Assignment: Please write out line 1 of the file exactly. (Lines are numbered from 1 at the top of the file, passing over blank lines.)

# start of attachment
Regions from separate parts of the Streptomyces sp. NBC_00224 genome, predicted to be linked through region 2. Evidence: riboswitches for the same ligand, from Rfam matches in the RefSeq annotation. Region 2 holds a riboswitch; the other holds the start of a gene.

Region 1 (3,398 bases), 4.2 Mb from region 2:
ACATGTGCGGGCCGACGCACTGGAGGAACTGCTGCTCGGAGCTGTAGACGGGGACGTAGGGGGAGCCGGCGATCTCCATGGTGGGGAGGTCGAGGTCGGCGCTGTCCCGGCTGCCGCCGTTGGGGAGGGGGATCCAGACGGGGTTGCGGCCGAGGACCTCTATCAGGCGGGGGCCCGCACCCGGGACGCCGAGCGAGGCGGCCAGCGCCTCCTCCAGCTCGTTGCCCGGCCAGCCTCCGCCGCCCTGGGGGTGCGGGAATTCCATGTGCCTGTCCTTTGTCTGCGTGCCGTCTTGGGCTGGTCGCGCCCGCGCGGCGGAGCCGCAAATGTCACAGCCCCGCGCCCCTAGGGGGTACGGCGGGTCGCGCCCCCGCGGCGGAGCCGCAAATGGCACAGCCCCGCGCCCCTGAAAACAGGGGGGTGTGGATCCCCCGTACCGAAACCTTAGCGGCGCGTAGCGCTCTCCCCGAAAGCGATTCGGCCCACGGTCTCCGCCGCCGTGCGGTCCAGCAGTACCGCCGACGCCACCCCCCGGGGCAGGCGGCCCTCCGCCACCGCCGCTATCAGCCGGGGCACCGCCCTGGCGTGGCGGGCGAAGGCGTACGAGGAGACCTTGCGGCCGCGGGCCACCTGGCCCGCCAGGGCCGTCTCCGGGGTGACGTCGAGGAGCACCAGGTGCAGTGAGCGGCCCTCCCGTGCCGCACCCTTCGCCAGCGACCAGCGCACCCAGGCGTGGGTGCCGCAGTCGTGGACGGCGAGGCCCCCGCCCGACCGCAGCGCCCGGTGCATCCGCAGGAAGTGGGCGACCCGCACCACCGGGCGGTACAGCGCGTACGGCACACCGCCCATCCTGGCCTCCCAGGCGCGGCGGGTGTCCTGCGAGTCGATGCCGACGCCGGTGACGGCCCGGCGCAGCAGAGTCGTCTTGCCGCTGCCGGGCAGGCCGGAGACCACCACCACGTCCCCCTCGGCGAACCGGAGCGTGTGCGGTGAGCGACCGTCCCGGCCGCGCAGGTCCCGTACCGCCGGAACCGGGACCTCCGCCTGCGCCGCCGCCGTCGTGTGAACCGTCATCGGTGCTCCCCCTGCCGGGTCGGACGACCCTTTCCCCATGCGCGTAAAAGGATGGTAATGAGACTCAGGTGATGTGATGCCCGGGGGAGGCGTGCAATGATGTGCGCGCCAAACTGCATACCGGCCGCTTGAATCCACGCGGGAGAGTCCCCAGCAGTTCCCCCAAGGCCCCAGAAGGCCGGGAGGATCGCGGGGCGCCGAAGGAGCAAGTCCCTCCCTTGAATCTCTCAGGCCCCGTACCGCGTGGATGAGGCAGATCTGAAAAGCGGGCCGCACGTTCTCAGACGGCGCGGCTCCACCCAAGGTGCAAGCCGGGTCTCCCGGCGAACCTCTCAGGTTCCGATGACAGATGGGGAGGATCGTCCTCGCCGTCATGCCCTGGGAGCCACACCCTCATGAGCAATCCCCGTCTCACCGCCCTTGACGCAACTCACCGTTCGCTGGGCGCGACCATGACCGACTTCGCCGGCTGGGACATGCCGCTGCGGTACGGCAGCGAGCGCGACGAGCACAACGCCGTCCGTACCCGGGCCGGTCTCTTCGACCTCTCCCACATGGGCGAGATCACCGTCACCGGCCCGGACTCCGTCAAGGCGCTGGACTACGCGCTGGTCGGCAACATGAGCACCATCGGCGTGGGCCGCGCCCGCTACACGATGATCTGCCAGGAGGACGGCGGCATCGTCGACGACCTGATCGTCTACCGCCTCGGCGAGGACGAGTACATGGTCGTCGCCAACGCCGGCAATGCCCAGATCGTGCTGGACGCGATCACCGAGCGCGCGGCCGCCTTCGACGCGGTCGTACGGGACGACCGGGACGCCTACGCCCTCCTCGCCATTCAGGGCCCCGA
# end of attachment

Regions from separate parts of the Streptomyces sp. NBC_00224 genome, predicted to be linked through region 2. Evidence: riboswitches for the same ligand, from Rfam matches in the RefSeq annotation. Region 2 holds a riboswitch; the other holds the start of a gene.